The 'military aircraft club's' ranks are becoming less exclusive, writes Graham Warwick and civil aircraft are poised to penetrate military domain
Any veteran of the airshow circuit will be all too familiar with the Airbus versus Boeing, Bombardier versus Embraer rivalry that attends each event. Traditionally the rhetoric has been confined to the civil sector. But, increasingly, the battle is reaching into the military domain
Modern airliners are emerging as ideal platforms for missions ranging from aerial refuelling to airborne surveillance. And long-ranging, high-flying business jets or low-cost, high-cycle regional jets are seen as viable alternatives where massive fuel capacity or cabin volume is not required.
A year ago, Boeing looked set to dominate the in-flight refuelling market with its 767 tanker/transport. But the US Air Force's plan to lease 100 KC-767s has become embroiled in controversy even as EADS's bid to break into the business has been boosted by the UK's selection of the Airbus A330-200 as its Future Strategic Tanker Aircraft (FSTA).
Boeing is not out for the count. The first of four KC-767s for Italy is undergoing modification in Wichita, Kansas, while Japan has ordered another four. And the KC-767 is being offered against the A330-200 Multi-Role Tanker Transport (MRTT) for a five-aircraft Australian requirement.
The US giant remains confident of signing some form of USAF lease/purchase deal, eventually, while the AirTanker consortium faces significant hurdles before it can sign the 27-year, $24 billion FSTA private finance initiative deal.
EADS, meanwhile, has rolled out the first of four A310 MRTTs for Germany, to be followed by two for Canada. These aircraft feature wing-mounted hose-and-drogue pods, and EADS has embarked on the $83 million company-funded development of a fly-by-wire refuelling boom that will enable the MRTT to compete head-on with the KC-767 for future US Air Force tanker purchases. The boom will fly on an A310 demonstrator in 2005.
Airbus versus Boeing will be a factor in South Korea's four-aircraft airborne early warning and control (AEW&C) contest, due to be decided in December. Boeing is offering its 737 AEW&C, already selected by Australia and Turkey, L-3 Communications is offering a modified A321 and Thales an A320.
Israel Aircraft Industries, however, could offer Korea a Gulfstream G550 business jet equipped with Elta's Phalcon phased-array radar - a combination already under development for the Israeli air force. This could open up the competition to other, smaller aircraft including the Embraer EREJ-145 regional jet equipped with Ericsson's Erieye phased-array radar. Brazil already operates the EMB-145SA AEW&C, and the first two of four for Greece will soon be delivered. Malaysia is believed to be close to a four-aircraft purchase. Brazil also operates an intelligence-gathering version of the EMB-145, while the first maritime-patrol variant of the regional jet will be delivered to Mexico later this year.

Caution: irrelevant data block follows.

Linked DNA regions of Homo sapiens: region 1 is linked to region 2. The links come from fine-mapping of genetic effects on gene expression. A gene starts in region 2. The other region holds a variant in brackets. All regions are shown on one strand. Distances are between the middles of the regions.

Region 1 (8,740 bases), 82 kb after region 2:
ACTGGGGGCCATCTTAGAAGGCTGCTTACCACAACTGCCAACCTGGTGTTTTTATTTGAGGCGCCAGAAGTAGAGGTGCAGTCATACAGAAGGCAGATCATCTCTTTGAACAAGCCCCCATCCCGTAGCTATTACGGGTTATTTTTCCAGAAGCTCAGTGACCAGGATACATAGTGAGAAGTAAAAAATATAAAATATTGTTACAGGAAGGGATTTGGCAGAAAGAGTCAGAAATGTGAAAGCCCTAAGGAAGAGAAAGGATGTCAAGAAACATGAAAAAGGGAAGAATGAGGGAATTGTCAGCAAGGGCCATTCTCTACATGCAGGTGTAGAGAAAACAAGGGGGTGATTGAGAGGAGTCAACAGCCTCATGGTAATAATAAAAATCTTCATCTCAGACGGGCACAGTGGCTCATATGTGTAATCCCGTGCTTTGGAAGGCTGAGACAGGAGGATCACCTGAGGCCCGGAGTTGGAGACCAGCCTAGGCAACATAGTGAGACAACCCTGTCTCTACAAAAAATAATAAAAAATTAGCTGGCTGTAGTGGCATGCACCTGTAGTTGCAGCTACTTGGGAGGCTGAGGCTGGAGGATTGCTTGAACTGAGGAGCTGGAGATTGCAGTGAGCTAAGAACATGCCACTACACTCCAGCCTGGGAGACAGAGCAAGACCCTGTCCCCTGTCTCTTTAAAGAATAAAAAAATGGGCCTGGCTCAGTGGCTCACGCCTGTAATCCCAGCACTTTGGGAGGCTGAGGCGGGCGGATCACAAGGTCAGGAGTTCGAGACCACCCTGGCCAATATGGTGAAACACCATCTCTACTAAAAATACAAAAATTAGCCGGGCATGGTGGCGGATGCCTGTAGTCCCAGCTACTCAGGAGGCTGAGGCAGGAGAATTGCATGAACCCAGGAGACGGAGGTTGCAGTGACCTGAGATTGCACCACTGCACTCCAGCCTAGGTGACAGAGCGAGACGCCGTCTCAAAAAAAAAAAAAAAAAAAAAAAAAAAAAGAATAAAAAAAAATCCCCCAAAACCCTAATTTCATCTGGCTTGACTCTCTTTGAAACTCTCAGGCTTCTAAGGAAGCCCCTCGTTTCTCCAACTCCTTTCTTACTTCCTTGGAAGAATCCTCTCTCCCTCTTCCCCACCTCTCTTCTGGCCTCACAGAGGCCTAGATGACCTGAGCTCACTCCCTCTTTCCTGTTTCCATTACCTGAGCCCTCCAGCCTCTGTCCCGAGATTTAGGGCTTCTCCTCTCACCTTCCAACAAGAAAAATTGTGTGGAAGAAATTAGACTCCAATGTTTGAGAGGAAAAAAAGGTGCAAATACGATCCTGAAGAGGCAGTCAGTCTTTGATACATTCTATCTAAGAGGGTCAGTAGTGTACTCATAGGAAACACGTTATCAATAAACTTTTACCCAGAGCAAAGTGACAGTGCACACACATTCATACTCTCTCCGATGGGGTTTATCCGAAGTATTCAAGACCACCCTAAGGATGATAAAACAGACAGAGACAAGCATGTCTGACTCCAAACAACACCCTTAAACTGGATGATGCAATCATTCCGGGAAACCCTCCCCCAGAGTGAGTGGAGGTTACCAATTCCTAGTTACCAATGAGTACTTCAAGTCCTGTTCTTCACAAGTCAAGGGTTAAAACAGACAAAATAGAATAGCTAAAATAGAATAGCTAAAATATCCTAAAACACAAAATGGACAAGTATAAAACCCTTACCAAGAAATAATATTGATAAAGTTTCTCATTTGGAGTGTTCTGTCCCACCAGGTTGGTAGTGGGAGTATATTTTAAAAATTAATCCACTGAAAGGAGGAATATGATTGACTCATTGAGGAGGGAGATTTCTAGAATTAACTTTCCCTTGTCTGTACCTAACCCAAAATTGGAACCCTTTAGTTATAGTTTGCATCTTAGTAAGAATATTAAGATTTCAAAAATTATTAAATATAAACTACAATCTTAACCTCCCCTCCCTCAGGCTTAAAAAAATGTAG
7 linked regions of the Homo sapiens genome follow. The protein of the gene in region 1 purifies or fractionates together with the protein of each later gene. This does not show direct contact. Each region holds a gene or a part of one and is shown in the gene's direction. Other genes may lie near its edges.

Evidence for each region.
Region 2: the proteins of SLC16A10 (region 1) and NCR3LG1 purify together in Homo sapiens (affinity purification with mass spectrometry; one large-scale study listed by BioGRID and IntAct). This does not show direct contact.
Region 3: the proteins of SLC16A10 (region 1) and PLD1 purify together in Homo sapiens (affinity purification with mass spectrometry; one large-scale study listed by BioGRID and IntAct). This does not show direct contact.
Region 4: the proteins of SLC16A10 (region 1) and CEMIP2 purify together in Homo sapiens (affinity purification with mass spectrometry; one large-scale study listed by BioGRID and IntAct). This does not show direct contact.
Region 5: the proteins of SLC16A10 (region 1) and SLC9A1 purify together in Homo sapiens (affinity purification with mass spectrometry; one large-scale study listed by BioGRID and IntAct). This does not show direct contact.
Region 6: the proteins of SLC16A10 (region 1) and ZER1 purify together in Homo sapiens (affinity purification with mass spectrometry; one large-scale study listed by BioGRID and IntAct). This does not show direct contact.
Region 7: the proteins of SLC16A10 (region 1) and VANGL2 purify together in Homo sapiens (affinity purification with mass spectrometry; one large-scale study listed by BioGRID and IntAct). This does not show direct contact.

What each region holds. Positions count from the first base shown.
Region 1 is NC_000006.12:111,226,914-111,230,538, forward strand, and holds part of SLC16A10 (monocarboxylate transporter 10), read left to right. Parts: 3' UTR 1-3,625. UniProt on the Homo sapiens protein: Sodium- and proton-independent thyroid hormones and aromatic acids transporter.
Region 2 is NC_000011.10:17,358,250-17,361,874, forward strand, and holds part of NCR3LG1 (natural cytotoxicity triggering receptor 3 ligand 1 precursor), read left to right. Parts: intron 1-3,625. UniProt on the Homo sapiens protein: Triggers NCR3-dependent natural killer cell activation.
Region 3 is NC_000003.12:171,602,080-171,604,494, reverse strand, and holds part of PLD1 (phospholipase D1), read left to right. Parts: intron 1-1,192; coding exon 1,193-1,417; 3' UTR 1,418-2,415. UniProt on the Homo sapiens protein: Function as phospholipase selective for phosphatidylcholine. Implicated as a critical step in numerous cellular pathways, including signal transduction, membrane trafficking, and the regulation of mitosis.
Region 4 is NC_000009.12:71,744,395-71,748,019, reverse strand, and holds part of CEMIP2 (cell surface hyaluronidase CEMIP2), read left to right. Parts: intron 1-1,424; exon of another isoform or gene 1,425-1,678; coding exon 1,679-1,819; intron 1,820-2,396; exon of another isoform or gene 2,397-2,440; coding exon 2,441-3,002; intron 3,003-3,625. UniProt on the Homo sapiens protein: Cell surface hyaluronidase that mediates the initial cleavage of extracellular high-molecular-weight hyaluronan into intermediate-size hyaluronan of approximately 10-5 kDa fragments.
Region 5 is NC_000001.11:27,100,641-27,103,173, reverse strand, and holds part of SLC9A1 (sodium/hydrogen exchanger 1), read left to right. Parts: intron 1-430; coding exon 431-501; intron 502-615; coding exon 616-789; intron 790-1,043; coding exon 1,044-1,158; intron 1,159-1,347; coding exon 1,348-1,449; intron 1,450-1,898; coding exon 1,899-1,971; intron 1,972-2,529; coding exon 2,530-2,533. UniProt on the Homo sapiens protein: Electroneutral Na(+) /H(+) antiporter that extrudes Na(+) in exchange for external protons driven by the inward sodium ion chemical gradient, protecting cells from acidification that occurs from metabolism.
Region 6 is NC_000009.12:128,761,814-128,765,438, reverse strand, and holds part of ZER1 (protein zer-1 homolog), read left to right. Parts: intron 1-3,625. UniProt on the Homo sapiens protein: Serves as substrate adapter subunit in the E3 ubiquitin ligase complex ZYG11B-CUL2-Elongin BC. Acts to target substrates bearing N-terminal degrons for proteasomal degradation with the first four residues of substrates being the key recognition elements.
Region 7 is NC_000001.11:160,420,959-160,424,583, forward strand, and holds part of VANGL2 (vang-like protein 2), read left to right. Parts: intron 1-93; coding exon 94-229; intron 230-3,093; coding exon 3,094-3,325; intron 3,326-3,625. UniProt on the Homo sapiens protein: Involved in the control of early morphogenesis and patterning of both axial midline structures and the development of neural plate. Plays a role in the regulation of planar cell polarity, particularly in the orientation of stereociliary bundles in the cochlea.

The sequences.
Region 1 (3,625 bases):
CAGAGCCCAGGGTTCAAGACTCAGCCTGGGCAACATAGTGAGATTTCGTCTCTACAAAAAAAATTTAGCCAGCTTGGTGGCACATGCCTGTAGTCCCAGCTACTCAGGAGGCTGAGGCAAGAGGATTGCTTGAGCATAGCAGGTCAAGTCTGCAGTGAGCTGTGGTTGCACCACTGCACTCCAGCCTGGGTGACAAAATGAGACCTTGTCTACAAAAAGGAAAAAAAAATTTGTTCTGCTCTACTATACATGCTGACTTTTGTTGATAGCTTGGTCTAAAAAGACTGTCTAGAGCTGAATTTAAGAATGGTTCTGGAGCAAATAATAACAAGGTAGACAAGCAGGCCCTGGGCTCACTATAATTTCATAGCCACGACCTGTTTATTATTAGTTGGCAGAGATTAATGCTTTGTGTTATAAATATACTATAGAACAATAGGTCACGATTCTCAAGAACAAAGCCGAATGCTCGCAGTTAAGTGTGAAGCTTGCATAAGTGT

Smaller aircraft are becoming more attractive as defence budgets come under pressure. The NATO Airborne Ground Surveillance competition, expected to be decided later this year, pits a Northrop Grumman-led proposal based on the A321 against a Raytheon-led bid built around the Bombardier Global Express business jet.
Raytheon argues that the Global Express can fly higher and for longer than the A321, both important characteristics for a radar-carrying aircraft. Northrop Grumman, meanwhile, offsets the short legs of the A321 by teaming it with the company's Global Hawk high-altitude, long-endurance unmanned air vehicle.
A business jet and regional jet come face to face in the US Army/Navy Aerial Common Sensor competition, again due to be decided later this year. Here Northrop Grumman has picked the Gulfstream G450, while Lockheed Martin is backing the ERJ-145. At stake is a combined requirement for upwards of 50 communications and electronic intelligence-gathering aircraft.
While Northrop Grumman cites the high-altitude, long-range capability of the G450 business jet, Lockheed Martin says it selected the ERJ-145 because of the regional jet's low operating costs and high dispatch reliability, which it considers ideal for intelligence-gathering mission.
The military applications of commercial aircraft will only increase. In the USA, the US Navy's Multi-mission Maritime Aircraft competition pits a version of Boeing's 737-800 against new-build Lockheed Martin P-3 Orions. India is weighing refurbished P-3s against maritime-patrol EMB-145s and ATR 42s. Brunei, Sweden and Turkey all have maritime-patrol requirements for which the ATR 42MP and other like aircraft will be contenders.
The military-aircraft club is no longer as exclusive as it once was.
Source: Flight Daily News